I never stop marveling at the creativeness and ingenuity of the human spirit. The period of Prohibition, the banning of alcohol, inspired some innovative moves to foil the nosy authorities and allow people to party, enjoying the banned liquid refreshment.

This horseshoe-shaped building which hides this ballroom turned speak-easy turned theater, was built in 1929, known as the Buena Park Hotel, probably providing a market for underworld figures who ran a black-market booze business. It is thought that its patrons were from the working-class, looking for a place to dance and enjoy themselves, momentarily forgetting life’s woes, while sticking it to officious nanny laws which stomp on personal freedom; the freedom to indulge in the bubbly!

Imagine a building with regular, run of the mill business storefronts. One of these storefronts has a hidden, huge disguised back room created for party festivities featuring, “a marble-floored ballroom, terra cotta moldings, a four-foot marble clock placed over the bar area and even ornate drinking fountains mounted into the walls.” Needless to say, many a good time was experienced here, through dancing, drinking and by partying hardy!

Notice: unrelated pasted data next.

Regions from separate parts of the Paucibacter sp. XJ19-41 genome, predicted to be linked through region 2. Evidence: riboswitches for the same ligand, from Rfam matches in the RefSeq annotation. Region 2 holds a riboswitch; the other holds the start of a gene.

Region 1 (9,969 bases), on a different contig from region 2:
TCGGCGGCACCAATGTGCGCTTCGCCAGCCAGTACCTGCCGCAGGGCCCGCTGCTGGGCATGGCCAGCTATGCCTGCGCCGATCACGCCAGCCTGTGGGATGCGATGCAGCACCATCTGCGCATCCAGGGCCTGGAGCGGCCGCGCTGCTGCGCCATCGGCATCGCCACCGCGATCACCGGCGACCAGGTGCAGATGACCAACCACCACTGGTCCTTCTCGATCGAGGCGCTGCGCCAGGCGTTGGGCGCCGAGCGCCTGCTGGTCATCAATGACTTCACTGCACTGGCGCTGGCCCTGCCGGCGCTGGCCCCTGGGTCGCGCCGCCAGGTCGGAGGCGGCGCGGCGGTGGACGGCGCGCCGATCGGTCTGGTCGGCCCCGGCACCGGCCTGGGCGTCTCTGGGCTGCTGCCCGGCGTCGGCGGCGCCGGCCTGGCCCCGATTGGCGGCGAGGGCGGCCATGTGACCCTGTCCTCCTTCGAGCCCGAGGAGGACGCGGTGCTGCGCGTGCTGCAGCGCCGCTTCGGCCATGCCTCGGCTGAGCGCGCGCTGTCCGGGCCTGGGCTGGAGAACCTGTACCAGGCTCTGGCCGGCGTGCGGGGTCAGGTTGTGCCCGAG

Ten escape routes from the inevitable police raids were also provided, through hidden doors. Larry Bryan; (owner of The National Pastime Theater that was in this building for 20 years), explains in an article By Anne Keegan, Tribune Staff Writer, found on the theater’s website: “You could escape into three different storefronts, into the alley, down into the basement and then up the steps into an apartment building. And from the balcony, which is now our control booth, you could quietly ease into a hallway and head toward an elevator in the same building as if you’d never been there.”